Poisoned Pen Press| 5 November 2019| 288 pages|reprint edition| 4.5*
Death Has Deep Roots: a Second World War Mystery by Michael Gilbert was first published in 1951. This edition, published in association with the British Library, has an introduction by Martin Edwards.
I thoroughly enjoyed Death Has Deep Roots. Set in 1950 it’s a mix of courtroom drama, spy novel and an adventure thriller. Victoria Lamartine, a hotel worker, and an ex-French Resistance fighter is on trial for the murder of Major Eric Thoseby, her supposed lover, and alleged father of her dead child. The story alternates between the courtroom scenes, where QC Hargest Macrea is in charge of Vicky’s defence, and the investigations of solicitor Nap Rumbold in France, and his friend Major Angus McCann, who now keeps a pub in Shepherd Market.
Vicky is the obvious suspect – she was found standing over Thoseby’s dead body in his room at the Family Hotel in Soho, a room that was only accessed by one staircase – making this a variation on a locked room murder mystery. In evidence was also against her as Thoseby had been stabbed using the same method that the Resistance fighters had been taught. But she insists that she is not guilty. Macrea and Nap believe her and Nap sets out to find the Englishman, Julian West, who Vicky says is the father of her dead child, whilst McCann investigates events in London.
I always like courtroom dramas and I think the courtroom scenes are impressive and persuasive as Macrea questions the prosecutions witnesses and manages to stall proceedings whilst Nap is away in France. It is, of course, much more complicated than I’ve described – there is a lot of information about the war in France and the work of the French Resistance, and the dangers that confront Nap as he digs deeper into what had happened to Wells. And I enjoyed the thrill of the chase as he travels through France with only a week to discover the truth.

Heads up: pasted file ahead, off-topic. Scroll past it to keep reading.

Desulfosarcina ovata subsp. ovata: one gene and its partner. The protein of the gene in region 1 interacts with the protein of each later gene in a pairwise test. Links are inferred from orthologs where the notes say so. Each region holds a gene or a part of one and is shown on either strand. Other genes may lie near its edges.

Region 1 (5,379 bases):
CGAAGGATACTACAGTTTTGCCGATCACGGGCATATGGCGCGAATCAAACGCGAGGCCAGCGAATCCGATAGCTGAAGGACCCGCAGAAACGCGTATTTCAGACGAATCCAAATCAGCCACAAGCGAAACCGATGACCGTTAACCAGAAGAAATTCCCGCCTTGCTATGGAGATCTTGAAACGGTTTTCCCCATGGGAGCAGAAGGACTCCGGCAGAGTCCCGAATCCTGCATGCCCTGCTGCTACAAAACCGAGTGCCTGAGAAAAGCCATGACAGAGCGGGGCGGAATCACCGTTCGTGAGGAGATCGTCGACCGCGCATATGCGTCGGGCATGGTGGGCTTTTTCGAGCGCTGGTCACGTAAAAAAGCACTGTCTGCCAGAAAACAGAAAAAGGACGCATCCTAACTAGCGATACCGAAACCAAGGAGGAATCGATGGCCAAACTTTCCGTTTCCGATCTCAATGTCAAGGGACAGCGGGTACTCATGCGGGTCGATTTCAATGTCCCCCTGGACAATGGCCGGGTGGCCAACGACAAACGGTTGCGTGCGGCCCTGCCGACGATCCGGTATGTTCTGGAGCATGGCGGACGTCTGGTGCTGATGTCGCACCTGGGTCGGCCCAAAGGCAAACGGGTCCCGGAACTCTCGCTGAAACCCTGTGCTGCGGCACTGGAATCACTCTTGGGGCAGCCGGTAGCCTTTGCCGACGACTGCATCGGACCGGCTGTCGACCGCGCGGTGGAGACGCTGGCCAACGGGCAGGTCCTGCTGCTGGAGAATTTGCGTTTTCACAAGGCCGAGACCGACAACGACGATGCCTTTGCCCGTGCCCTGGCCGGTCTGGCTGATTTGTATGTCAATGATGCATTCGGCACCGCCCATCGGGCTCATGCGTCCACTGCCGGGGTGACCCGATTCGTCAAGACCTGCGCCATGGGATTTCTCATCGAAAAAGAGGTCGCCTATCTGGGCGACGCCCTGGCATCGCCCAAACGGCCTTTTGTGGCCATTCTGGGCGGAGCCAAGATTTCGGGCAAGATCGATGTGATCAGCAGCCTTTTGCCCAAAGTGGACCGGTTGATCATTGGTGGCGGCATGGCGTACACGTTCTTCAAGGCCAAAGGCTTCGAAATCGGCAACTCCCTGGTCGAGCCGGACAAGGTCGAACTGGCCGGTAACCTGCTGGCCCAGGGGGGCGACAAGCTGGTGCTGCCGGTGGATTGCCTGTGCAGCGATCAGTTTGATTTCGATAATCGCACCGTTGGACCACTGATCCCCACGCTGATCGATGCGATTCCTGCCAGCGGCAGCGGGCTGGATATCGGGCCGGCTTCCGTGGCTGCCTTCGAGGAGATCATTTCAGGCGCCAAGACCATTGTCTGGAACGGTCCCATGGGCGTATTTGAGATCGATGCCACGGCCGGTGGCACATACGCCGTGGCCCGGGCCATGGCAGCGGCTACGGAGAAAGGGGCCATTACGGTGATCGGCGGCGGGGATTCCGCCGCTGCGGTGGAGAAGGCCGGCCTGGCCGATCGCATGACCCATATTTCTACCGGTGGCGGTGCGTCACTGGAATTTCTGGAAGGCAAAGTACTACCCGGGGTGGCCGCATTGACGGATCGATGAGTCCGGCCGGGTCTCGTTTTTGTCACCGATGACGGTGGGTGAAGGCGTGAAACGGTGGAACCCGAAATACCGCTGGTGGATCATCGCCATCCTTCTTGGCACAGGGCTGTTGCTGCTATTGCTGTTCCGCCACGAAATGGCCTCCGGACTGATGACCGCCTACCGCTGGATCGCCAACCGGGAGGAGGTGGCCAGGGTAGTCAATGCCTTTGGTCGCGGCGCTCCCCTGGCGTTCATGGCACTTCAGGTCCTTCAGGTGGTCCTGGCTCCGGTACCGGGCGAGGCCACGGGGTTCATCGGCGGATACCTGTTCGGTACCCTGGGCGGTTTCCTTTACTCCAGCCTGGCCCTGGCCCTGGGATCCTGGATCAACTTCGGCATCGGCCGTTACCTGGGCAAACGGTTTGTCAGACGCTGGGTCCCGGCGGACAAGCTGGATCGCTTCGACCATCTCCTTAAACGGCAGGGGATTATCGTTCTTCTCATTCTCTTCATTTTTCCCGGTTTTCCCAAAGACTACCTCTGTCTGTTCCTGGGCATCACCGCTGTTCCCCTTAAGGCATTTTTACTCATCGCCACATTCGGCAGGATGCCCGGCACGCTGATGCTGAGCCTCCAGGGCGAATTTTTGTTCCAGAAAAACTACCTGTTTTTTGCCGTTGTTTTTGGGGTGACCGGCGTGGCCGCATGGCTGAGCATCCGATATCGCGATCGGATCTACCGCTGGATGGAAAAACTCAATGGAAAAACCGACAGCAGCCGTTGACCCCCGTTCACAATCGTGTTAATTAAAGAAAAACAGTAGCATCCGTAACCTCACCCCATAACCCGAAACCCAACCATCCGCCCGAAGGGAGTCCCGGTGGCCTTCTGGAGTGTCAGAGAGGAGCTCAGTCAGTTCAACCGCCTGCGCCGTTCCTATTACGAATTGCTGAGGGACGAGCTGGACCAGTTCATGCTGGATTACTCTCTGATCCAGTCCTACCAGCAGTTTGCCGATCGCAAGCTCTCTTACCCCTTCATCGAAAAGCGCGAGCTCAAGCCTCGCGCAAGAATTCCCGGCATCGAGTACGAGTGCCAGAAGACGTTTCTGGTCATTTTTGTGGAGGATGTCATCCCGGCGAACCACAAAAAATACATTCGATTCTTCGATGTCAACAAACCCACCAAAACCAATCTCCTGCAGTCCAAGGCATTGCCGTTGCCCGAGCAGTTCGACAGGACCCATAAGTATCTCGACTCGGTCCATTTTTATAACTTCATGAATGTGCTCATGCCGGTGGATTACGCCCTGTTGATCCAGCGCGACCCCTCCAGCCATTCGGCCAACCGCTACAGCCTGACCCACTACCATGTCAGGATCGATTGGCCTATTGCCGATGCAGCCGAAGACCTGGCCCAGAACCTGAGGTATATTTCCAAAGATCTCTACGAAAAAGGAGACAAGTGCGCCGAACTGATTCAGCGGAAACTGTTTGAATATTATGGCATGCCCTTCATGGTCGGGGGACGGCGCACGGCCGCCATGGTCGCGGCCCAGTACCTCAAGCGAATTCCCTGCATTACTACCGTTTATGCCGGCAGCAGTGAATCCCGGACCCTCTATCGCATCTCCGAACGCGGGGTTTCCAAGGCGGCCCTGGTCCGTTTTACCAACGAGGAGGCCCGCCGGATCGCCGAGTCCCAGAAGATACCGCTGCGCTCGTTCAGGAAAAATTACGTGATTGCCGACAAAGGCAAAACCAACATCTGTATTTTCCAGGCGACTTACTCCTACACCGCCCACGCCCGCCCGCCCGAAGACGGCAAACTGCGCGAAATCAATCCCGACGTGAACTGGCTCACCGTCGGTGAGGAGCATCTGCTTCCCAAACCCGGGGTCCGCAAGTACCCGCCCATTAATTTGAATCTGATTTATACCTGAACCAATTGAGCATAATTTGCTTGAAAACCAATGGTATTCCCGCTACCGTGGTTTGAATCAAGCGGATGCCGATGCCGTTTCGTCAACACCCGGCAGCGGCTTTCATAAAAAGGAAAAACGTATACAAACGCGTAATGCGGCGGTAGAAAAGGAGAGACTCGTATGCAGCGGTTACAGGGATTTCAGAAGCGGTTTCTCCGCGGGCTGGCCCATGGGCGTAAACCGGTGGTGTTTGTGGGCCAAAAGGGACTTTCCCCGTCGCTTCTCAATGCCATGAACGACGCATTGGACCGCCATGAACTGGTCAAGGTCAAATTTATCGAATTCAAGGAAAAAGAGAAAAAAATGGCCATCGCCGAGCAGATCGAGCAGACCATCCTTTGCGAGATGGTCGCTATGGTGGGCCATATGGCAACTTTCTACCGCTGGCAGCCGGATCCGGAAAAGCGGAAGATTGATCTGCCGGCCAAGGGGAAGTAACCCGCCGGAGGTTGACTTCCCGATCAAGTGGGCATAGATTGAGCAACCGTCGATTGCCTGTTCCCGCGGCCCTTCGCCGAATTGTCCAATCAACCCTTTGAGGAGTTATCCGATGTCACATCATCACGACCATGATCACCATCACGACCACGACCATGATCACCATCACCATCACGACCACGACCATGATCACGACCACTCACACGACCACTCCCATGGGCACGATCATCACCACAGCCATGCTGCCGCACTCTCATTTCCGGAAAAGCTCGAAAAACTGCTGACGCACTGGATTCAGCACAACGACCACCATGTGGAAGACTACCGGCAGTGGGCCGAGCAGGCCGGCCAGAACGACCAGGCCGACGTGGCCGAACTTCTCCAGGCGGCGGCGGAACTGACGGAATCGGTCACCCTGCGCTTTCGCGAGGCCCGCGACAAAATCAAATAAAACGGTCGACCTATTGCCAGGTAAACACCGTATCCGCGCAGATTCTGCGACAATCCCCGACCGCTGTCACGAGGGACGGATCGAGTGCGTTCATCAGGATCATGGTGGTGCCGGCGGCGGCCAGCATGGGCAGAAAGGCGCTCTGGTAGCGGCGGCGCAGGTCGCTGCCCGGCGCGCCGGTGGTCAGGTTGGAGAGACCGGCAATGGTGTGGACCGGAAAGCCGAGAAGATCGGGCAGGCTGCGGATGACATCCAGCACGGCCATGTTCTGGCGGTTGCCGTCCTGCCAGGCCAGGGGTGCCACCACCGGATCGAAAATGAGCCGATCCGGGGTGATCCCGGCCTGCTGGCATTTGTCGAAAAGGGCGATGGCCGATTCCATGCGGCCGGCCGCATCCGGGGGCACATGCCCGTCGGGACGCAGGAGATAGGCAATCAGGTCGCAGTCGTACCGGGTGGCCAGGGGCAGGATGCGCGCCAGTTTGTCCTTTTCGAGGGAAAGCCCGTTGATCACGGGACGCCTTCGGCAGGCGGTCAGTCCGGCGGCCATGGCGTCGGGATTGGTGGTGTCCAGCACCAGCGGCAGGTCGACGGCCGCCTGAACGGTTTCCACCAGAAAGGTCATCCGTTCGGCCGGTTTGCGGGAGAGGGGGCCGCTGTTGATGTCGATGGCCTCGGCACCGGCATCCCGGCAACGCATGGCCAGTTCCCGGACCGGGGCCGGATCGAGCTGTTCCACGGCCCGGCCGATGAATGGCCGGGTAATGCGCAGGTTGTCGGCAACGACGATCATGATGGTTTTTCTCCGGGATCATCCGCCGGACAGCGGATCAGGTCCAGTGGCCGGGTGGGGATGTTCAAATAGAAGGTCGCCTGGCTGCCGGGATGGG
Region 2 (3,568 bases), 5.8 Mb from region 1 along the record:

I think what makes this book so good is not just the murder mystery, which I couldn’t solve, but also the setting and the characters. It was written not long after the end of the Second World War and it conveys a vivid impression of what life was like in both France and England, with memories of the war still fresh on people’s minds. Whilst Vicky is maybe a stereotypical character Nap, in particular, comes across as a more developed character – and a very likeable one too. It’s described as a book in the Inspector Hazelrigg series, but he only makes a brief appearance, with Nap, Macrea and McCann doing the main investigations.
Michael Gilbert was a British lawyer who wrote police procedurals, spy novels and many short stories, courtroom dramas, classical mysteries, adventure thrillers, and crime novels. I have another one of his to read, Smallbone Deceased and I hope to get round to it soon.
Many thanks to Poisoned Pen Press for a review copy via NetGalley.